Sushruta & his Samhita - Part 1 - Cowasjee

Sushruta & his Samhita - Part 1 - Cowasjee

Our story begins in the year 1731.

In the West, America was still 45 years away from gaining independence and in the East, in Pune, the construction of Shaniwar Wada was far from complete. In the bone-chilling winters of England, a young and enterprising lad from a shoemaking family had a bright idea - To print a magazine. He proposed this idea to several people in London but received neither any interest nor the funding. Eventually, he saved the money, bought the machine and printed the magazine himself.
This was the worlds first ever magazine called ‘The Gentleman’s Magazine.’ His self-funded venture became very popular in a short time and several notable and popular authors of the day wrote for this magazine.

The East India Company had ventured into India by then and there was great curiosity about this far-flung land of the East. The magazine enjoyed great success not just in England but in Europe as well, for nearly 200 years until it shut down in 1922.
We are particularly interested in a letter written by one B.L that was printed in the October 1794 publication of The Gentlemen’s Magazine (TGM).

The letter summarises that two British physicians Thomas Caruso and James Findlay had witnessed the rhinoplasty of Cowasjee, a bullock cart driver in the service of East India Company. During the third war between Tipu and the English, Cowasjee worked for the English army ferrying goods and people. He became a prisoner of war and Tipu sultans soldiers chopped off his nose and a hand. Chopping off noses and limbs was a common punishment at the time. Cowasjee made away with his life but lost a hand and his nose in the process.

The curious reason why Cowasjee featured in TGM was the procedure of rhinoplasty that he had undergone to get a new nose!

A Selection of Curious Articles from the Gentleman’s Magazine, Volume 3Alongside the letter was the portrait of a typical Maharashtrian labourer, dark, of a solid build, with a pagota (Marathi turban) draped on his head and a rag thrown over his shoulder.‌ ‌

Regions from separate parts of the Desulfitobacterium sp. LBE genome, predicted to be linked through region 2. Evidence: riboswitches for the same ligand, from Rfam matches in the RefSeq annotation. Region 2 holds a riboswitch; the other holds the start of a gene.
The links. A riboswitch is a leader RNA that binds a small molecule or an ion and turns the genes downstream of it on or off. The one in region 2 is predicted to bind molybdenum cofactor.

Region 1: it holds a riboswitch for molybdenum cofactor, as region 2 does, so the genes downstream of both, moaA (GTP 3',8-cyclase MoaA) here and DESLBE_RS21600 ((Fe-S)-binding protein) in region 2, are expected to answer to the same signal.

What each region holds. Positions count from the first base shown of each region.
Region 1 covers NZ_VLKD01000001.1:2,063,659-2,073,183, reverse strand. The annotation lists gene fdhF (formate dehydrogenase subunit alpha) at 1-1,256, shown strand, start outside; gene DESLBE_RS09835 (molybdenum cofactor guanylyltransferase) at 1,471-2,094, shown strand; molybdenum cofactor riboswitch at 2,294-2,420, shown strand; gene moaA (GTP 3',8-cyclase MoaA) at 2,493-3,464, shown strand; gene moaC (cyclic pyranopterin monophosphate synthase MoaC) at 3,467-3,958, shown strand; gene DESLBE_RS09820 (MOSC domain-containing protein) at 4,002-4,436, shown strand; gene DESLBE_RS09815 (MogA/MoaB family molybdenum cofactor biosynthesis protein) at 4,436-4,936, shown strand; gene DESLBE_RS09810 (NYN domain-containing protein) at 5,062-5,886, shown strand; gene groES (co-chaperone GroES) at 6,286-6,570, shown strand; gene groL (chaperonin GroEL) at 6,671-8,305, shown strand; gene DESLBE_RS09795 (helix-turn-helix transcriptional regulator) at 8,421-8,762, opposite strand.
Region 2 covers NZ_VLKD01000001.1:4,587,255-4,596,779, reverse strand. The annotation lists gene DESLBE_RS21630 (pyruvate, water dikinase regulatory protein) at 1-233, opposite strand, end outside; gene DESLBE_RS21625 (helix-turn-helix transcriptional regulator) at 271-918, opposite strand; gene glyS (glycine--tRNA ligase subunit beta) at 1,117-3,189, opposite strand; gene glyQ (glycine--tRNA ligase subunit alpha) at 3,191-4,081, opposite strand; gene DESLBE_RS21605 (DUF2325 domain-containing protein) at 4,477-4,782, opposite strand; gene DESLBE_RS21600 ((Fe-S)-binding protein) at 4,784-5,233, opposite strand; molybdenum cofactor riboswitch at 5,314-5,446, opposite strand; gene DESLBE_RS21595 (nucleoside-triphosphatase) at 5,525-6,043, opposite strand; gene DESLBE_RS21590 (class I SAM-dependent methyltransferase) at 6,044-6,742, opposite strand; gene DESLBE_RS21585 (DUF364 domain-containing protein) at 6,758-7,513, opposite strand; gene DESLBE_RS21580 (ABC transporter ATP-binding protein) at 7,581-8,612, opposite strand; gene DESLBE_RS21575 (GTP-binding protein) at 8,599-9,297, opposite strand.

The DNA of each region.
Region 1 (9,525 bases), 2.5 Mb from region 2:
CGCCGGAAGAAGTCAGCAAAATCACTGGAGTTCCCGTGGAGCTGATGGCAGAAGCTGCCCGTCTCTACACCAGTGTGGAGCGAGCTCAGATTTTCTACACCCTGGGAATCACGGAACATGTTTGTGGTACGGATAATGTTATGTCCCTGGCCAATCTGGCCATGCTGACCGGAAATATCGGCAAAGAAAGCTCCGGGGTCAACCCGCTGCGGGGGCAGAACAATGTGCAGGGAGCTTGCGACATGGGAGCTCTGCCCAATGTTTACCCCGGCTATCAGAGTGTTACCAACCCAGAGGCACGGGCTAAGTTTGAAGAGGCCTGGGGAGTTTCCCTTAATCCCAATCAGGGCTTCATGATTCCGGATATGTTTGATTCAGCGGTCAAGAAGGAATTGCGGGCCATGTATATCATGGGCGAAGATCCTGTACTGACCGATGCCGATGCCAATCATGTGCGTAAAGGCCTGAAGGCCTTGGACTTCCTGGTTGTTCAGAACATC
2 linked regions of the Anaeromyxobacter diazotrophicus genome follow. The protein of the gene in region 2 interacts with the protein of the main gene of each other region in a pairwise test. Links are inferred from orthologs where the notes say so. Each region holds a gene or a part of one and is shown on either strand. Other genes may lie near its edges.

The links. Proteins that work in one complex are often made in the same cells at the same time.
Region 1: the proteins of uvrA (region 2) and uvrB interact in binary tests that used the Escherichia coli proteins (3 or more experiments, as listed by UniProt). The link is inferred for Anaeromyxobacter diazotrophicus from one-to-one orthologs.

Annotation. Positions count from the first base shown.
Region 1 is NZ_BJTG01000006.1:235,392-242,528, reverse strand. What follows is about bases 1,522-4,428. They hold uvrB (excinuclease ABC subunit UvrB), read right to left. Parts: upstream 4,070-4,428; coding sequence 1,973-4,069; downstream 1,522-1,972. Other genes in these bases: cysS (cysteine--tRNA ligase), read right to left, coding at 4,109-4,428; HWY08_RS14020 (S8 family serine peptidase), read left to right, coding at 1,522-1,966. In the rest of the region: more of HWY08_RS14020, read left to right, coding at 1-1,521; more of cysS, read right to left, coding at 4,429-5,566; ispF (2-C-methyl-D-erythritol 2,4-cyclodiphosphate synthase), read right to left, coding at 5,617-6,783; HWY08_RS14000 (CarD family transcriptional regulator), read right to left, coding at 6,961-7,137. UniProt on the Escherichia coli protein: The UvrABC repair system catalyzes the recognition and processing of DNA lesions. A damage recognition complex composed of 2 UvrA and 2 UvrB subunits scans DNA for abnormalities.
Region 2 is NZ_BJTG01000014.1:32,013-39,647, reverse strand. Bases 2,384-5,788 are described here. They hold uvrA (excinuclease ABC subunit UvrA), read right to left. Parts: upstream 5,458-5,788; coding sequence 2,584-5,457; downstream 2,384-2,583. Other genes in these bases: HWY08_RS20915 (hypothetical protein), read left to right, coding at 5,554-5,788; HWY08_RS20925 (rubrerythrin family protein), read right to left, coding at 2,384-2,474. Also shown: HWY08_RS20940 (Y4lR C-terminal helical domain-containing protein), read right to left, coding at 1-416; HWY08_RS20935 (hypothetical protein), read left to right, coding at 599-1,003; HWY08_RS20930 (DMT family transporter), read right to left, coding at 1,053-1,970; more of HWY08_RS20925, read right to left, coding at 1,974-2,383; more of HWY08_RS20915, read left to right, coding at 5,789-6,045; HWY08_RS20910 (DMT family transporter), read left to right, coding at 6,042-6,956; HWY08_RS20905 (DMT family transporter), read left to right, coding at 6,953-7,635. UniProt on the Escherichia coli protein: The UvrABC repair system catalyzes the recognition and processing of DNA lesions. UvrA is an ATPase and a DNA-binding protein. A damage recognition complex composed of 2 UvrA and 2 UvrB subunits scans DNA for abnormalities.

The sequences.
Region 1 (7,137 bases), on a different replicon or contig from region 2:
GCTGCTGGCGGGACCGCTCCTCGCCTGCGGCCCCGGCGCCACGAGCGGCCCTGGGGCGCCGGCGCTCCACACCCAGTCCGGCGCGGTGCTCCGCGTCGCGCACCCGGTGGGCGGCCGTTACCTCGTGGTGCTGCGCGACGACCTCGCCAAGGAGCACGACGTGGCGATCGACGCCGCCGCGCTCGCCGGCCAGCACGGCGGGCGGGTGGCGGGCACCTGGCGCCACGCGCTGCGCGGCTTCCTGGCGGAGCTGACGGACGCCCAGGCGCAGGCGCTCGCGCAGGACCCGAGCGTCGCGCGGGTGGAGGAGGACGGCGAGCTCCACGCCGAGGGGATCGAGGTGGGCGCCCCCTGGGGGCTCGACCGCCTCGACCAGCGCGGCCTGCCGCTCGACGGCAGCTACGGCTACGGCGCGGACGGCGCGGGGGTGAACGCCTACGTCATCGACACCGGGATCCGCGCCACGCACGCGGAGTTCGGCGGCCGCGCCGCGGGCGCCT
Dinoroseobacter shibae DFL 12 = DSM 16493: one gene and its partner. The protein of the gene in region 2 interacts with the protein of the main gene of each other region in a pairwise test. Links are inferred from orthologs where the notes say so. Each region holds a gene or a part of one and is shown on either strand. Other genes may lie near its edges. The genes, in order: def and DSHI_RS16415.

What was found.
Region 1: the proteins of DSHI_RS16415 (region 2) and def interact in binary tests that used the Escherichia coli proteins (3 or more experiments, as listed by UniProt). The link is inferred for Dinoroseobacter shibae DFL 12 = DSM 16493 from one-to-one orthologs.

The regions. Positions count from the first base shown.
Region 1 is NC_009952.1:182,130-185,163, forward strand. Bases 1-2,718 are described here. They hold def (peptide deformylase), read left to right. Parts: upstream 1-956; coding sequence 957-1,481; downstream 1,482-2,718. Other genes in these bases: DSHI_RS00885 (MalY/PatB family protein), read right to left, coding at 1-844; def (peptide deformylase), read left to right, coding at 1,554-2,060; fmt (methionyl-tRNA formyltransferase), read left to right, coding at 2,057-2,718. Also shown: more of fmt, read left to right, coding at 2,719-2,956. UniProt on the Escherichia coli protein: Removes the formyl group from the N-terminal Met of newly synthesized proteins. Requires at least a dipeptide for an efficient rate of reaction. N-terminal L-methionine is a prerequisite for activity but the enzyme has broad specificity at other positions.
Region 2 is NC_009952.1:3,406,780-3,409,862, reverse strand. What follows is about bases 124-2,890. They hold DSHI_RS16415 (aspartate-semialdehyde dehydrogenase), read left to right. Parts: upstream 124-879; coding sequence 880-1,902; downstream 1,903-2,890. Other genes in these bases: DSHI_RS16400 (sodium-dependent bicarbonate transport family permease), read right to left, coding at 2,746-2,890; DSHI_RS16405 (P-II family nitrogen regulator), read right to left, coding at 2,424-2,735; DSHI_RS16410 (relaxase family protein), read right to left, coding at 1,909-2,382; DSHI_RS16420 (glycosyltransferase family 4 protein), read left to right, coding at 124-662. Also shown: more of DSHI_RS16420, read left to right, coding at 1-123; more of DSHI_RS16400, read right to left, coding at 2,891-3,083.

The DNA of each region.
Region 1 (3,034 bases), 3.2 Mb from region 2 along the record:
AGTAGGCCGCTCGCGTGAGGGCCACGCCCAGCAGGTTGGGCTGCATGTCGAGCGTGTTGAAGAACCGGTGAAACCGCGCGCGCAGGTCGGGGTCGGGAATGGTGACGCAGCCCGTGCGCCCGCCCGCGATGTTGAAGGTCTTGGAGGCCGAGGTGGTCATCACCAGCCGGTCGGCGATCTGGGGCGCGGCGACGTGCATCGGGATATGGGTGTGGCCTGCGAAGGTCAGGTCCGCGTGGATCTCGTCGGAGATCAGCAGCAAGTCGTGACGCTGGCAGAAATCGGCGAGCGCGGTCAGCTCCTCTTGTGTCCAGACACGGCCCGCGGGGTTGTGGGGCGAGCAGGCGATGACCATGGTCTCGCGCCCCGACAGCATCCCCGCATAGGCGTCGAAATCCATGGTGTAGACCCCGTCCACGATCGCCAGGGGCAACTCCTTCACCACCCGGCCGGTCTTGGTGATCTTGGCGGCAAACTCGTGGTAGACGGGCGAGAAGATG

From Wikimedia CommonsThe procedure that the British doctors witnessed, is as follows. First, a wax mould of his nose was prepared. Then the mould was placed on Cowasjees forehead to outline, then with a regular knife following the outline the skin was cut. The skin was not entirely detached, leaving a small bridging connection between both eyes. Then the wax mould was placed in its proper position and shaped. The skin that was dangling from the forehead was then brought down like a blanket on the wax mould and dressed with medicinal herbs. In a few weeks, the skin is noted to have become planted around this wax mould and the scar on the forehead healed in three months. The letter concludes with “ This operation is very generally successful.”

This article caused a great buzz in Europe because at the time the European doctors had been struggling with a problem. Doctors in Europe would take skin from either the cheek or thigh, but it would become stiff and dry due to lack of blood supply and oxygen rendering the operation unsuccessful.
It was this ingenious procedure that provided the solution, as it kept the skin attached to the forehead, and when blanketed on the wax mould continued to heal due to a regular supply of blood and oxygen. The patient was left with a mark on their forehead, but at least now they had a fully functional nose.

So, who performed such an effective procedure? Instinctively, you’d think, surely it was a skilled surgeon. Well, here is the most surprising detail of the procedure that will make you think again.

The initial letter of Oct 1794 states it was performed by a brick-maker and the picture published in January 1795 calls him a Kumar; ie; Kumbhar…A potter in Marathi.

To recap, a skilled potter in Pune, successfully performed a rhinoplasty in 1794, which shaped the future of rhinoplasty not just in Europe but the world.

The curiosity and the enthusiasm following this article led to the development of surgery and plastic surgery as two fundamentally different branches of medicine. As you will read further in the series, this prompted the West to reconsider instruments used in surgeries as well.

Most importantly, they developed reverence for the Bharatiya system of medicine — Ayurveda and for Sushruta — Father of Surgery. So who was Sushruta? Why is he called the Father of Surgery? Was he a real person or a mythological demi-god?
The picture, from which this engraving is made, was painted in January, 1794, ten months after the operation. Published January, 1st, 1795 by James Wales of Bombay, at Mr,, R. Cribbs, Carver & Gilder 288 Holborn, London.

Follow this series for a fascinating journey to find out more.

1: Edward Cave, engraving by Edward Scriven after a painting by Francis Kyte c.1740 on 02082019

2: A Selection of Curious Articles from the Gentleman’s Magazine, Volume 3 By John Walker on 02082019

3: A singular operation. on 02082019